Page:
The Prognosis for Osteoarthritis

Newly diagnosed arthritis patients want to know their prognosis almost as soon as they hear the diagnosis. It's only natural that you want to know what will happen and what to expect years down the road.

Osteoarthritis is considered an old person's disease, and is expected to get worse with age. How accurate is that, though? In reality, OA can occur in anyone with joint damage. It progresses rather slowly, and may be diagnosed as early as your 20s.

Osteoarthritis prognosis

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Do All Osteoarthritis Patients Get Worse?

Osteoarthritis is viewed by most people as a gradual wearing out of the joints – you could say it's slowly progressive. The most current research, though, indicates that not all osteoarthritis patients worsen; some actually stabilize.

Rapidly progressive joint damage is not common in osteoarthritis. Although about 40 percent of older people have X-ray evidence revealing significant osteoarthritis in their hips and knees, less than 5 percent undergo joint replacement surgery. Based on this fact alone, osteoarthritis does not continue to worsen for most patients.

What Happens as Osteoarthritis Develops?

Medical experts portray an accurate osteoarthritis prognosis as follows:

  • Most osteoarthritis cases do stabilize.
  • Some osteoarthritis cases progress.
  • A small number of osteoarthritis patients improve spontaneously.

Osteoarthritis has active and less active phases. During the active phases, osteophytes form, the joint capsule thickens, the subchondral bone (the layer of bone under cartilage) changes, and there is cartilage loss.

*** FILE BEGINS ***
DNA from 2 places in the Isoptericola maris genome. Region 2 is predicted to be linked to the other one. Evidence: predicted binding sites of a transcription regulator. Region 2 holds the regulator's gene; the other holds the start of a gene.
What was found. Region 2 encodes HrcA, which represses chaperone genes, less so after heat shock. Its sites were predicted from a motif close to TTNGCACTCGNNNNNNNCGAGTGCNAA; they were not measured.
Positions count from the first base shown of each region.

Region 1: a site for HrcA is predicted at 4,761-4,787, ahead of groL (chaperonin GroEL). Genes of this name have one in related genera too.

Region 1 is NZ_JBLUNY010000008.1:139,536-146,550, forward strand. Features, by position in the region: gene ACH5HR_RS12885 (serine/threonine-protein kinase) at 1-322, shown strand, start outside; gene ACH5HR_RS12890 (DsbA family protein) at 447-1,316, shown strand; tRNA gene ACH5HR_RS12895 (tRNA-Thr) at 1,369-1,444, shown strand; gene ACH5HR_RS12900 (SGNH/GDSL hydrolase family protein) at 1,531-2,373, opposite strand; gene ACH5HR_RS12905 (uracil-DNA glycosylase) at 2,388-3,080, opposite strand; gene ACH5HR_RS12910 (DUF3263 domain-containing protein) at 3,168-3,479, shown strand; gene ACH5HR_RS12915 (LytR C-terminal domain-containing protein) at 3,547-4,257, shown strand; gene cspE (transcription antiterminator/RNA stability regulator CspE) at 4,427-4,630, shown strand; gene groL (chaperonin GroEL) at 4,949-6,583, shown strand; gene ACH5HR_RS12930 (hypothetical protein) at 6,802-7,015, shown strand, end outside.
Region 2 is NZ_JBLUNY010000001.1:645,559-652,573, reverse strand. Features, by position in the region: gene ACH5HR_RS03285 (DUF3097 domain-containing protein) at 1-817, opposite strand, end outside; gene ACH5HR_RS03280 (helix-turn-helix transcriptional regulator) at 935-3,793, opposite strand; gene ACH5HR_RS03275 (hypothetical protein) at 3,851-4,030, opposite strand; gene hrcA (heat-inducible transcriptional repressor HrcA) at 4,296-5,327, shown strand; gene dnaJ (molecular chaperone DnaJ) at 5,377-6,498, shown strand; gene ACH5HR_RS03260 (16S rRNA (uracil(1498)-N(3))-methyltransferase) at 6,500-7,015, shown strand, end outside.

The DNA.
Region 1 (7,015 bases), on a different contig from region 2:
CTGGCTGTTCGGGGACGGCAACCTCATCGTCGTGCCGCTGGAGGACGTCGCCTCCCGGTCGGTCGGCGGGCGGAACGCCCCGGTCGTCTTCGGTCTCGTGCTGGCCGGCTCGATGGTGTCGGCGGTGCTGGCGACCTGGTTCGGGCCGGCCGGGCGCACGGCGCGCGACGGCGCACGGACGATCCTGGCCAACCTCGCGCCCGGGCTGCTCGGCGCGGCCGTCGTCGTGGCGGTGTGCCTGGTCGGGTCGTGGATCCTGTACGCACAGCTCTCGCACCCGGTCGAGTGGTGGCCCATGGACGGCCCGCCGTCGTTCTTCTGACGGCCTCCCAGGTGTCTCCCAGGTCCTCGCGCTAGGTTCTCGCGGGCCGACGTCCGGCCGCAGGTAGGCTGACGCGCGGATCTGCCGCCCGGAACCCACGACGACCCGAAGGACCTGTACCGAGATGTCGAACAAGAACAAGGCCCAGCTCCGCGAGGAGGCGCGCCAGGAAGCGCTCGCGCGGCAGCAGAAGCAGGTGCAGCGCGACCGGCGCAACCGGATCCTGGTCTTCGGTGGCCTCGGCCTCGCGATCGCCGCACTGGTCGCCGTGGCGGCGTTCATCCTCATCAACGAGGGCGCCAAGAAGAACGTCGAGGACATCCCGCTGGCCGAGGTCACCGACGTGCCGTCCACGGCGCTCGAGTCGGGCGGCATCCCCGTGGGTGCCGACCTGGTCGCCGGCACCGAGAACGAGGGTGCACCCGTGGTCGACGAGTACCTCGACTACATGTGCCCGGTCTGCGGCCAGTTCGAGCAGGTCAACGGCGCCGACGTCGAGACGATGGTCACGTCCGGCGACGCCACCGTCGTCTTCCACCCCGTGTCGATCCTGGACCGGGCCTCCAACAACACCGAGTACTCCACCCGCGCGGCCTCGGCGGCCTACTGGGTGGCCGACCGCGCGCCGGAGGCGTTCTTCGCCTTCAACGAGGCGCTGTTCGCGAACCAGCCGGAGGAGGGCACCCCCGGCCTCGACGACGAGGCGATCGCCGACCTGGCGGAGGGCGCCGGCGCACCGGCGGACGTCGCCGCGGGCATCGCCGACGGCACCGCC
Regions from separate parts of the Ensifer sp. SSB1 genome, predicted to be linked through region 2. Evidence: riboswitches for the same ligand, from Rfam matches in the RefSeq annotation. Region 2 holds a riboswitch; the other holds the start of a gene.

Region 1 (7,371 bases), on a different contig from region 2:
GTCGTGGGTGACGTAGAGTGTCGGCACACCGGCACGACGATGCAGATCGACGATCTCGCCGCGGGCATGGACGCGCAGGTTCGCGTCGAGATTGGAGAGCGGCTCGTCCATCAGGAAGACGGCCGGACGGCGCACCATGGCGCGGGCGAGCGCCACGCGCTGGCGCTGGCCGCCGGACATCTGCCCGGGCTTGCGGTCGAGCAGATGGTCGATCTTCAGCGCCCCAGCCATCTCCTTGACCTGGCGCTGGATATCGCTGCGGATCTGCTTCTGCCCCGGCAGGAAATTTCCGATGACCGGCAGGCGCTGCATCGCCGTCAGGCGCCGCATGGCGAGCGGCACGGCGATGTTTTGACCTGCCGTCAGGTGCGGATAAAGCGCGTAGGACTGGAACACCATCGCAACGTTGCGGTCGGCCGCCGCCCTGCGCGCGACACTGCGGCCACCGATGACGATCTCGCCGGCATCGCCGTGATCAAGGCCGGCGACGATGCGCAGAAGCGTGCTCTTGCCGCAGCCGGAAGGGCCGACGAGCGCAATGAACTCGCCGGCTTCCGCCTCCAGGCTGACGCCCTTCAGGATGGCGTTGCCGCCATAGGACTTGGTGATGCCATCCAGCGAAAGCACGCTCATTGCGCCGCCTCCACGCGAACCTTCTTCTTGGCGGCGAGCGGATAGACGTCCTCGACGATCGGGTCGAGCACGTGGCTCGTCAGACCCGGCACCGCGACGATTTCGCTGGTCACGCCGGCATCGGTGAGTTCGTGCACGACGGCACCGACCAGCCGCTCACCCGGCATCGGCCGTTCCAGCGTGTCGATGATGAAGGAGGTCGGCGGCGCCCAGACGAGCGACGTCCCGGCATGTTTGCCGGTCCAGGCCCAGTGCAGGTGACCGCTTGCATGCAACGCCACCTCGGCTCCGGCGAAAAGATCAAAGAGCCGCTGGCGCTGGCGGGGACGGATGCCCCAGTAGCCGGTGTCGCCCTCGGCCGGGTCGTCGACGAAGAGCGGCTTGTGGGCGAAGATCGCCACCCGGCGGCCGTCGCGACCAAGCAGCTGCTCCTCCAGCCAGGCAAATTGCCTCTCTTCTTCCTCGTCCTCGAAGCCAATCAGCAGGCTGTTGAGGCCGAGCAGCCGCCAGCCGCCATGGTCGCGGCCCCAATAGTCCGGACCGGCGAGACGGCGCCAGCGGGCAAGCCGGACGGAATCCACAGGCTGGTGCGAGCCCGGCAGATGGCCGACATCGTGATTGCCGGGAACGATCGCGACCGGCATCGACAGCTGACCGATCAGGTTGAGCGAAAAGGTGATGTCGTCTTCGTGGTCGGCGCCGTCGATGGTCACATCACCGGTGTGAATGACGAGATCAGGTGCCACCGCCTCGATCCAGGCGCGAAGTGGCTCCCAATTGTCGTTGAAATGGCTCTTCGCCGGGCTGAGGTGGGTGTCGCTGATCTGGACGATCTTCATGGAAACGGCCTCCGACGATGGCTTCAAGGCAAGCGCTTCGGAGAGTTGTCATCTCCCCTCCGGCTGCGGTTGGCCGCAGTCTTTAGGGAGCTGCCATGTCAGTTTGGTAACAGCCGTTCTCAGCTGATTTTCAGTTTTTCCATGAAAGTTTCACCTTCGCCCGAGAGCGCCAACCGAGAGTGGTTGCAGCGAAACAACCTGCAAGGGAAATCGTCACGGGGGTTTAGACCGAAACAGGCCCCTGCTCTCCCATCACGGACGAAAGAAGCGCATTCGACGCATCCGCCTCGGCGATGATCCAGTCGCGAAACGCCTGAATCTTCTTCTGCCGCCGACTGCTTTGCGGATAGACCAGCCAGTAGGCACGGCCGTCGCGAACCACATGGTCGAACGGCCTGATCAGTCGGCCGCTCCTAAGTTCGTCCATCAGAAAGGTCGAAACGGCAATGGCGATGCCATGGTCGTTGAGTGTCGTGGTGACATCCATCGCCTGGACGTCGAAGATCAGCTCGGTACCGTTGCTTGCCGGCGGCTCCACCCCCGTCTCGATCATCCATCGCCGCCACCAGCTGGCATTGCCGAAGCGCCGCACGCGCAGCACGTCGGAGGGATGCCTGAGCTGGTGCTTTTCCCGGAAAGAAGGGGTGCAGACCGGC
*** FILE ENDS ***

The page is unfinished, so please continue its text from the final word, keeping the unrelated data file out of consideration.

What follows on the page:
Even with X-ray evidence of OA during different phases, a patient can still be free of osteoarthritis symptoms.

Comorbidities Contribute to Disability

The prognosis of osteoarthritis is not necessarily bad. Remember that older people commonly have co-morbidities (conditions that occur together). For people with osteoarthritis, co-morbidities might be more responsible for worsening disability than osteoarthritis itself.

How You May Improve Your OA Prognosis

Osteoarthritis cannot be reversed; however, it can be treated. It is also possible that a few simple lifestyle changes can slow its progression and improve your personal prognosis.

According to the American College of Rheumatology, losing just 10 pounds of weight over a 10-year period can reduce the chances of developing OA by up to 50 percent. They also recommend that if you are overweight and have been diagnosed with OA, daily strength exercises and other weight-loss strategies can help take the pressure off your joints.

In addition, it is recommended that you limit the amount of work done by the affected joints. Simple things like raising the height of chairs you sit on and reducing the number of repetitive motions the joint perform can have a significant impact. Using assistive devices, like walking with a cane can also improve the level of pain you feel.

Overwhelming evidence advices to exercise, control your weight, and rest the joint.

Beyond drug treatment for managing pain and reducing the swelling associated with OA, some people also take dietary supplements. However, as noted by the National Center for Complementary and Integrative Health, there is no conclusive evidence that the supplements work. Some preliminary evidence does show promise, but most of these alternative therapies still need more research to look into their safety and effectiveness.

Verywell Health uses only high-quality sources, including peer-reviewed studies, to support the facts within our articles. Read our editorial process to learn more about how we fact-check and keep our content accurate, reliable, and trustworthy.
  • Bastik AN, Runhaar J, Belo JN, Bierma-Zeinstra SMA. Prognostic Factors for Progression of Clinical Osteoarthritis of the Knee: a Systematic Review of Observational Studies. Arthritis Research & Therapy. 2015;17:152.
  • Dieppe P.  Osteoarthritis: Course, Prognosis, and Outcome. In: Primer on the Rheumatic Diseases, ed. Klippel JH, Stone JH, Crofford LJ, White PH. 13th ed. New York, NY: Springer-Verlag;2008:227.
  • National Center for Complementary and Integrative Health. 6 Things You Should Know About Dietary Supplements for Osteoarthritis. 2015.
  • Udel J. Osteoarthritis. American College of Rheumatology. 2017.

By Carol Eustice
Carol Eustice is a writer who covers arthritis and chronic illness. She is the author of "The Everything Health Guide to Arthritis."